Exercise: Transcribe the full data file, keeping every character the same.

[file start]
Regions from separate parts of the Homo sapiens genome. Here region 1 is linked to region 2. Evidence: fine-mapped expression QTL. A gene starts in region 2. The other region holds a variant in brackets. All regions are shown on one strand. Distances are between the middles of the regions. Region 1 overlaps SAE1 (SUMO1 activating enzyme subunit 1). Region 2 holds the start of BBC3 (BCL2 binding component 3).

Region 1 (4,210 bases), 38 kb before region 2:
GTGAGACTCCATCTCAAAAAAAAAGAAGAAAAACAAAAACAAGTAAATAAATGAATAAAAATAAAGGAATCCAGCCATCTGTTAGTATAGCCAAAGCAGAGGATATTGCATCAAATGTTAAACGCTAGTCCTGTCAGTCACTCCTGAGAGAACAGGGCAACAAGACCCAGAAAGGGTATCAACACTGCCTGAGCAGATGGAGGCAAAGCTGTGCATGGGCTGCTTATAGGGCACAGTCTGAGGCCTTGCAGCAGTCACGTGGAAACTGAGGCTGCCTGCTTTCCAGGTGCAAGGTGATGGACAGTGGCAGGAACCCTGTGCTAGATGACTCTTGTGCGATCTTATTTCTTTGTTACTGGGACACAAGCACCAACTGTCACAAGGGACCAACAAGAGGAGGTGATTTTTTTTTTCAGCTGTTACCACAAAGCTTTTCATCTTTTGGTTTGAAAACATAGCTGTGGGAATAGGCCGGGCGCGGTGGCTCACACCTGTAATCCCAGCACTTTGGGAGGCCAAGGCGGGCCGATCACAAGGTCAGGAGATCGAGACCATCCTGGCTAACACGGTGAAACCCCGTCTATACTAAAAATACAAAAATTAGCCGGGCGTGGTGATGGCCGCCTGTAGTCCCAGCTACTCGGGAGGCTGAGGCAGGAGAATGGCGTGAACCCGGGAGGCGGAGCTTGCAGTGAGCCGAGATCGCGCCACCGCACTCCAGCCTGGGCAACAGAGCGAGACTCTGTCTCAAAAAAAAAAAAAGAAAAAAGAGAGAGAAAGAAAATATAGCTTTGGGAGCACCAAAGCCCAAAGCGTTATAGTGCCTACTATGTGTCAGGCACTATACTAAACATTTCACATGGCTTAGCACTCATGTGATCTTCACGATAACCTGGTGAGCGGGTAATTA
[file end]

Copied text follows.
Regions from separate parts of the Homo sapiens genome. Here region 1 is linked to region 2. Evidence: fine-mapped expression QTL. A gene starts in region 2. The other region holds a variant in brackets. All regions are shown on one strand. Distances are between the middles of the regions. Region 1 overlaps SAE1 (SUMO1 activating enzyme subunit 1). Region 2 holds the start of BBC3 (BCL2 binding component 3).

Region 1 (4,210 bases), 38 kb before region 2:
GTGAGACTCCATCTCAAAAAAAAAGAAGAAAAACAAAAACAAGTAAATAAATGAATAAAAATAAAGGAATCCAGCCATCTGTTAGTATAGCCAAAGCAGAGGATATTGCATCAAATGTTAAACGCTAGTCCTGTCAGTCACTCCTGAGAGAACAGGGCAACAAGACCCAGAAAGGGTATCAACACTGCCTGAGCAGATGGAGGCAAAGCTGTGCATGGGCTGCTTATAGGGCACAGTCTGAGGCCTTGCAGCAGTCACGTGGAAACTGAGGCTGCCTGCTTTCCAGGTGCAAGGTGATGGACAGTGGCAGGAACCCTGTGCTAGATGACTCTTGTGCGATCTTATTTCTTTGTTACTGGGACACAAGCACCAACTGTCACAAGGGACCAACAAGAGGAGGTGATTTTTTTTTTCAGCTGTTACCACAAAGCTTTTCATCTTTTGGTTTGAAAACATAGCTGTGGGAATAGGCCGGGCGCGGTGGCTCACACCTGTAATCCCAGCACTTTGGGAGGCCAAGGCGGGCCGATCACAAGGTCAGGAGATCGAGACCATCCTGGCTAACACGGTGAAACCCCGTCTATACTAAAAATACAAAAATTAGCCGGGCGTGGTGATGGCCGCCTGTAGTCCCAGCTACTCGGGAGGCTGAGGCAGGAGAATGGCGTGAACCCGGGAGGCGGAGCTTGCAGTGAGCCGAGATCGCGCCACCGCACTCCAGCCTGGGCAACAGAGCGAGACTCTGTCTCAAAAAAAAAAAAAGAAAAAAGAGAGAGAAAGAAAATATAGCTTTGGGAGCACCAAAGCCCAAAGCGTTATAGTGCCTACTATGTGTCAGGCACTATACTAAACATTTCACATGGCTTAGCACTCATGTGATCTTCACGATAACCTGGTGAGCGGGTAATTA